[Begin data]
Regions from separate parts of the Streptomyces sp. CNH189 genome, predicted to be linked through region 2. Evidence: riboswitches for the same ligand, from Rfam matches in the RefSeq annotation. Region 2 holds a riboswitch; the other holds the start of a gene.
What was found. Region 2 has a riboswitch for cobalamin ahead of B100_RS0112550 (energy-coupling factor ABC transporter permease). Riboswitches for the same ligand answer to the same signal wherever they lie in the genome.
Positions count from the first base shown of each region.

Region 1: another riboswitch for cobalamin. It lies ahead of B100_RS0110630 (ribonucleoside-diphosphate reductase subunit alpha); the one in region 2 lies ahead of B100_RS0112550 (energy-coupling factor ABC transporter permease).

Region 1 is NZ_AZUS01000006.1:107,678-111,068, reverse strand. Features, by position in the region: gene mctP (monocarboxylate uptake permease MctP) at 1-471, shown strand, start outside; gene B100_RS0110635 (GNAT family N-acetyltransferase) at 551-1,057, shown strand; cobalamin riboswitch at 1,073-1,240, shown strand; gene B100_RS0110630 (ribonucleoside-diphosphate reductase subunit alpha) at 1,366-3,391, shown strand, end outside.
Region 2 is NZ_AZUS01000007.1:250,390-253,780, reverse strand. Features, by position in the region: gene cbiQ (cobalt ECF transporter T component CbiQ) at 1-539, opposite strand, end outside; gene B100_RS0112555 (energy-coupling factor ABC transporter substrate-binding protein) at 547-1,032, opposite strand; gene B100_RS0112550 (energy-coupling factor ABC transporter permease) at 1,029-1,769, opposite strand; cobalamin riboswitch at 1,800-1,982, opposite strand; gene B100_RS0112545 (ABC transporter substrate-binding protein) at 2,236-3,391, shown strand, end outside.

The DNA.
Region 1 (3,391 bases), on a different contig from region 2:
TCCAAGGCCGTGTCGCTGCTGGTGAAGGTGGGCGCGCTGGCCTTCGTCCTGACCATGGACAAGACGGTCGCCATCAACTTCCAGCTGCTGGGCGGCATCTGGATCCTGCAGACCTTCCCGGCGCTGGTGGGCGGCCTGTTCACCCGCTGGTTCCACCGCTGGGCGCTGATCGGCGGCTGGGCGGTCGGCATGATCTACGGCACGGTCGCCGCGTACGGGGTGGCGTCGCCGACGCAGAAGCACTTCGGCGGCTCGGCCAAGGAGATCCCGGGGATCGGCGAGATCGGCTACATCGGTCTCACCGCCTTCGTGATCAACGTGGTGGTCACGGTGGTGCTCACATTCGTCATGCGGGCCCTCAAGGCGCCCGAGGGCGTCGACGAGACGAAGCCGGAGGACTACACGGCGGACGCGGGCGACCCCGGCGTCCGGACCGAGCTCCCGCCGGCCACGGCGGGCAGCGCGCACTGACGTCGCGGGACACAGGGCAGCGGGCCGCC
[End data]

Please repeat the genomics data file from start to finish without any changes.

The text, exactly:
Regions from separate parts of the Streptomyces sp. CNH189 genome, predicted to be linked through region 2. Evidence: riboswitches for the same ligand, from Rfam matches in the RefSeq annotation. Region 2 holds a riboswitch; the other holds the start of a gene.
What was found. Region 2 has a riboswitch for cobalamin ahead of B100_RS0112550 (energy-coupling factor ABC transporter permease). Riboswitches for the same ligand answer to the same signal wherever they lie in the genome.
Positions count from the first base shown of each region.

Region 1: another riboswitch for cobalamin. It lies ahead of B100_RS0110630 (ribonucleoside-diphosphate reductase subunit alpha); the one in region 2 lies ahead of B100_RS0112550 (energy-coupling factor ABC transporter permease).

Region 1 is NZ_AZUS01000006.1:107,678-111,068, reverse strand. Features, by position in the region: gene mctP (monocarboxylate uptake permease MctP) at 1-471, shown strand, start outside; gene B100_RS0110635 (GNAT family N-acetyltransferase) at 551-1,057, shown strand; cobalamin riboswitch at 1,073-1,240, shown strand; gene B100_RS0110630 (ribonucleoside-diphosphate reductase subunit alpha) at 1,366-3,391, shown strand, end outside.
Region 2 is NZ_AZUS01000007.1:250,390-253,780, reverse strand. Features, by position in the region: gene cbiQ (cobalt ECF transporter T component CbiQ) at 1-539, opposite strand, end outside; gene B100_RS0112555 (energy-coupling factor ABC transporter substrate-binding protein) at 547-1,032, opposite strand; gene B100_RS0112550 (energy-coupling factor ABC transporter permease) at 1,029-1,769, opposite strand; cobalamin riboswitch at 1,800-1,982, opposite strand; gene B100_RS0112545 (ABC transporter substrate-binding protein) at 2,236-3,391, shown strand, end outside.

The DNA.
Region 1 (3,391 bases), on a different contig from region 2:
TCCAAGGCCGTGTCGCTGCTGGTGAAGGTGGGCGCGCTGGCCTTCGTCCTGACCATGGACAAGACGGTCGCCATCAACTTCCAGCTGCTGGGCGGCATCTGGATCCTGCAGACCTTCCCGGCGCTGGTGGGCGGCCTGTTCACCCGCTGGTTCCACCGCTGGGCGCTGATCGGCGGCTGGGCGGTCGGCATGATCTACGGCACGGTCGCCGCGTACGGGGTGGCGTCGCCGACGCAGAAGCACTTCGGCGGCTCGGCCAAGGAGATCCCGGGGATCGGCGAGATCGGCTACATCGGTCTCACCGCCTTCGTGATCAACGTGGTGGTCACGGTGGTGCTCACATTCGTCATGCGGGCCCTCAAGGCGCCCGAGGGCGTCGACGAGACGAAGCCGGAGGACTACACGGCGGACGCGGGCGACCCCGGCGTCCGGACCGAGCTCCCGCCGGCCACGGCGGGCAGCGCGCACTGACGTCGCGGGACACAGGGCAGCGGGCCGCC